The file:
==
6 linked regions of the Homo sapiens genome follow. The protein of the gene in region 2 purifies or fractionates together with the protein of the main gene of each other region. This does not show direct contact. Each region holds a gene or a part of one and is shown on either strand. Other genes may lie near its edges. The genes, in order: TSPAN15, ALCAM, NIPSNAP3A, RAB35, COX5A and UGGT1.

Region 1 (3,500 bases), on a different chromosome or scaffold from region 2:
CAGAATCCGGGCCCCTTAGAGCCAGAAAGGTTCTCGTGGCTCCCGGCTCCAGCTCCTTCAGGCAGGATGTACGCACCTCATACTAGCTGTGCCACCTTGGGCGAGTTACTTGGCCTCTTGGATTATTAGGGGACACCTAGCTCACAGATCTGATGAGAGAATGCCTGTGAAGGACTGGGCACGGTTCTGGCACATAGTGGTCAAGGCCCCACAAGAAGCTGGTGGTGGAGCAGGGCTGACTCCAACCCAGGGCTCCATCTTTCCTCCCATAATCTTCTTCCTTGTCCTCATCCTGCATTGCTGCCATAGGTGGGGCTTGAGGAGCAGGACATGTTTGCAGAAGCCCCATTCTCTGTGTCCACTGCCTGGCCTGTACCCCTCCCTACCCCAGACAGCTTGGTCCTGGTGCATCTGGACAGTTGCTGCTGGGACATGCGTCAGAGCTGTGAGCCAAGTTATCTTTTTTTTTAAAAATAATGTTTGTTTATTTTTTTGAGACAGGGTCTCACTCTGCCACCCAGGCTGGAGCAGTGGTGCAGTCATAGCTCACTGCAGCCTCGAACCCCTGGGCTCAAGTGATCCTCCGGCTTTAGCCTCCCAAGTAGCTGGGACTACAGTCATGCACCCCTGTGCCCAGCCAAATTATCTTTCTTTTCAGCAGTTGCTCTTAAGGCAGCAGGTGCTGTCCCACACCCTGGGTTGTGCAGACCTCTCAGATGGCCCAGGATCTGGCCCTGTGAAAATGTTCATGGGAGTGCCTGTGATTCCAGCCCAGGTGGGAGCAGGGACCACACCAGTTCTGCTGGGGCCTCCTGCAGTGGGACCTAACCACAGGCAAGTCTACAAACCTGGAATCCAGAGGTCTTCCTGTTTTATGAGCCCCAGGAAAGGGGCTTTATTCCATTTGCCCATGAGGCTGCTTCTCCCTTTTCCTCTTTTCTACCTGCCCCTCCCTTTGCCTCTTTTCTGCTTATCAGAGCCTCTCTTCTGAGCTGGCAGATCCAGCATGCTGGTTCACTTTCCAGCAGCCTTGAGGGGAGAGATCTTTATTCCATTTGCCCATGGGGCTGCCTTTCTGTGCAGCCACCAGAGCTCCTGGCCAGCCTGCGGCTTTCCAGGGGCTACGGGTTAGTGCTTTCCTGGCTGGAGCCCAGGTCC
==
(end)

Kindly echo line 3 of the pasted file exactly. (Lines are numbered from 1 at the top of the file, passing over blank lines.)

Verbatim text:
CAGAATCCGGGCCCCTTAGAGCCAGAAAGGTTCTCGTGGCTCCCGGCTCCAGCTCCTTCAGGCAGGATGTACGCACCTCATACTAGCTGTGCCACCTTGGGCGAGTTACTTGGCCTCTTGGATTATTAGGGGACACCTAGCTCACAGATCTGATGAGAGAATGCCTGTGAAGGACTGGGCACGGTTCTGGCACATAGTGGTCAAGGCCCCACAAGAAGCTGGTGGTGGAGCAGGGCTGACTCCAACCCAGGGCTCCATCTTTCCTCCCATAATCTTCTTCCTTGTCCTCATCCTGCATTGCTGCCATAGGTGGGGCTTGAGGAGCAGGACATGTTTGCAGAAGCCCCATTCTCTGTGTCCACTGCCTGGCCTGTACCCCTCCCTACCCCAGACAGCTTGGTCCTGGTGCATCTGGACAGTTGCTGCTGGGACATGCGTCAGAGCTGTGAGCCAAGTTATCTTTTTTTTTAAAAATAATGTTTGTTTATTTTTTTGAGACAGGGTCTCACTCTGCCACCCAGGCTGGAGCAGTGGTGCAGTCATAGCTCACTGCAGCCTCGAACCCCTGGGCTCAAGTGATCCTCCGGCTTTAGCCTCCCAAGTAGCTGGGACTACAGTCATGCACCCCTGTGCCCAGCCAAATTATCTTTCTTTTCAGCAGTTGCTCTTAAGGCAGCAGGTGCTGTCCCACACCCTGGGTTGTGCAGACCTCTCAGATGGCCCAGGATCTGGCCCTGTGAAAATGTTCATGGGAGTGCCTGTGATTCCAGCCCAGGTGGGAGCAGGGACCACACCAGTTCTGCTGGGGCCTCCTGCAGTGGGACCTAACCACAGGCAAGTCTACAAACCTGGAATCCAGAGGTCTTCCTGTTTTATGAGCCCCAGGAAAGGGGCTTTATTCCATTTGCCCATGAGGCTGCTTCTCCCTTTTCCTCTTTTCTACCTGCCCCTCCCTTTGCCTCTTTTCTGCTTATCAGAGCCTCTCTTCTGAGCTGGCAGATCCAGCATGCTGGTTCACTTTCCAGCAGCCTTGAGGGGAGAGATCTTTATTCCATTTGCCCATGGGGCTGCCTTTCTGTGCAGCCACCAGAGCTCCTGGCCAGCCTGCGGCTTTCCAGGGGCTACGGGTTAGTGCTTTCCTGGCTGGAGCCCAGGTCC